CNN settles lawsuit with Covington student Nick Sandmann
George Washington University law professor Jonathan Turley blasted CNN’s Brian Stelter on Tuesday, saying his “lack of empathy” toward Covington Catholic High School student Nicholas Sandmann could end up being extremely costly for the liberal news network if the media pundit violated a confidentiality agreement.
“The media was wrong in its abuse of this kid. Terribly wrong. Yet, media figures continue to attack him for somehow causing this controversy,” Turley wrote in a piece headlined, “Did CNN’s Stelter shatter the Sandmann confidentiality agreement?”
CNN SETTLES NICK SANDMANN DEFAMATION LAWSUIT IN COVINGTON CATHOLIC HIGH SCHOOL CONTROVERSY
George Washington University law professor Jonathan Turley says CNN’s Brian Stelter might have violated a confidentiality agreement by retweeting a message about Nicholas Sandmann’s settlement.
Sandmann was famously swept up in a controversy after a video clip depicted the "MAGA" hat-wearing student smiling at Nathan Phillips beating a drum and singing a chant as he was surrounded by Sandmann's peers, who all had joined in on the chant in front of the steps of the Lincoln Memorial in Washington D.C.
Several mainstream media outlets, including CNN, portrayed the incident with Sandmann and the other teens as being racially charged before additional footage later showed that a group of Black Hebrew Israelites had provoked the confrontation, slinging racial slurs at the students as they were waiting for their bus following the March For Life event. The footage then showed Phillips, who was in town for the Indigenous Peoples March, approaching the students amid the rising tension between the two groups.
CNN settled with the teenager back in January, but Sandmann’s attorney, Lin Wood, on Monday spotted retweets from Stelter of a tweet written by attorney Mark Zaid, who speculated about how much money the teen walked away with from the settlement. CNN analyst Asha Rangappa also chimed in.
JONATHAN TURLEY CALLS OUT CNN’S ‘TELLING MOMENT OF DISSONANCE’
“CNN’s chief media correspondent Brian Stelter and its legal analyst Asha Rangappa have commented on the settlement — dismissing it as involving just a small payment to end a nuisance lawsuit. Sandmann’s counsel Lin Wood has cried foul that this is a violation of the confidentiality terms which bar public comments on the agreement,” Turley explained.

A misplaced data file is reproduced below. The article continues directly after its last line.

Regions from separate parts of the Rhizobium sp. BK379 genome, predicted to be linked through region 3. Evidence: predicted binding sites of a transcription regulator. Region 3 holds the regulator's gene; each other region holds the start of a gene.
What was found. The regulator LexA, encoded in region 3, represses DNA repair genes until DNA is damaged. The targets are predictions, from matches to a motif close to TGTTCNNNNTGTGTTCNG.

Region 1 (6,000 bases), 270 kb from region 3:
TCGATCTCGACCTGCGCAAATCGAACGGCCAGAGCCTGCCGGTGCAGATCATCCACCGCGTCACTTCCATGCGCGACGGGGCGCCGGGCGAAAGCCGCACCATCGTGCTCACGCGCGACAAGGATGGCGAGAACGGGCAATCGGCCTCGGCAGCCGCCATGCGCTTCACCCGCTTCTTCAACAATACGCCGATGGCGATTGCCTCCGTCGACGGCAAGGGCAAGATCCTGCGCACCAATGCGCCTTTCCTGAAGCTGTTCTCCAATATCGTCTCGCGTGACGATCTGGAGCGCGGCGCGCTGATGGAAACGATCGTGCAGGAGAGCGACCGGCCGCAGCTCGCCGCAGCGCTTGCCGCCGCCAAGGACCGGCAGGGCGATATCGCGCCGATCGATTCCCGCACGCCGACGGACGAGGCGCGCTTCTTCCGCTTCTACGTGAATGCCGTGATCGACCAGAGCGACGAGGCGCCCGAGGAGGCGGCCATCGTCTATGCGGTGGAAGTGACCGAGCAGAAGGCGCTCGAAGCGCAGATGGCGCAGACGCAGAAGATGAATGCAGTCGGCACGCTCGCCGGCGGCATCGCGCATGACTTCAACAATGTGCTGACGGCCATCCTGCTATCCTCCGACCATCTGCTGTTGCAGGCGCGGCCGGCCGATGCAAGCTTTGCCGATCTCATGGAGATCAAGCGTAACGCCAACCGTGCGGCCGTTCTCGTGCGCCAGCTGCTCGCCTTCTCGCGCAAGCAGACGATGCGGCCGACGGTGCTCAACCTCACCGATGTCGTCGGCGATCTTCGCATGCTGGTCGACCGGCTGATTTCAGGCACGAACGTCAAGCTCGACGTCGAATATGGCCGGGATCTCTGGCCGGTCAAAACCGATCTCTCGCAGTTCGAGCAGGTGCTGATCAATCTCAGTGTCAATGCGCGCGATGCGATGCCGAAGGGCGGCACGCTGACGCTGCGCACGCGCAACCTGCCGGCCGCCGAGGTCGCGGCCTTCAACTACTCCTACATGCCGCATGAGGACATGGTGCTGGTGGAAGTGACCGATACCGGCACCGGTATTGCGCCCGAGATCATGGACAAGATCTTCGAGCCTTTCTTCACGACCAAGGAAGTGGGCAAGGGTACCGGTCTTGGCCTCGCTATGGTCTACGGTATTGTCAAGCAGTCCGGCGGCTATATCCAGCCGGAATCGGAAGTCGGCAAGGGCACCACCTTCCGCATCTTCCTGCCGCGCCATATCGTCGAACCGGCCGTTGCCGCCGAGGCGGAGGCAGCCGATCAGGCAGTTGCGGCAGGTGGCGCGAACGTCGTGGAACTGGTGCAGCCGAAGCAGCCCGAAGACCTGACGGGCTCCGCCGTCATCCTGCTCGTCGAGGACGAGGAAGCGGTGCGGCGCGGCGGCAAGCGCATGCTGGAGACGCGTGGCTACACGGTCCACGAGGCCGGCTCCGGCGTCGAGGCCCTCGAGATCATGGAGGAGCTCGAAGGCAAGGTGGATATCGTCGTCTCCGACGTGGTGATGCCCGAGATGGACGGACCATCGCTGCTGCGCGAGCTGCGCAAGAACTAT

“Yet, Stelter and Rangappa are put on the air to discuss public controversies. These agreements are designed particularly to prevent comments to the media, but what if the party is the media? This is a major public controversy,” Turley added. “The question is whether analysts discussing a news story is the same as CNN as an entity discussing terms of the agreement or disparaging the settlement. Wood clearly believes so.”
CNN’S STELTER ACCUSED OF BREACHING NETWORK’S CONFIDENTIALITY AGREEMENT
Turley found it “astonishing and frankly disgraceful” that Stelter and other media members would “continue to downplay what happened to this 16-year-old boy in false accounts that ran nationally on his encounter.”
Jonathan Turley blasted CNN’s Brian Stelter on Tuesday, saying his “lack of empathy” toward Covington Catholic High School student Nicholas Sandmann could end up being extremely costly.
Turley then examined the legal aspects and whether Stelter will find himself in hot water over his retweet. The professor explained that it all comes down to the language of the settlement agreement, which is confidential.
“CNN’s lawyers obviously knew that this would be a newsworthy story so they had a choice of allowing their employees to discuss the settlement or barring such comments. If they did the latter, the attorneys would ordinarily send around a memo informing all employees that they are not to comment on the settlement or go beyond an approved statement,” Turley wrote.
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“The attorneys for CNN may be the most miffed. Media lawyers are often the ones pushing for confidentiality because they do not want to encourage future lawsuits by stories of settlement payments. If these CNN employees are covered in the agreement, it could permit the filing of a new action for breach and a demand for damages,” Turley added. “This could prove a couple of costly tweets for the company.”
CNN did not immediately respond to a request for comment.
Fox News’ Joseph A. Wulfsohn contributed to this report.
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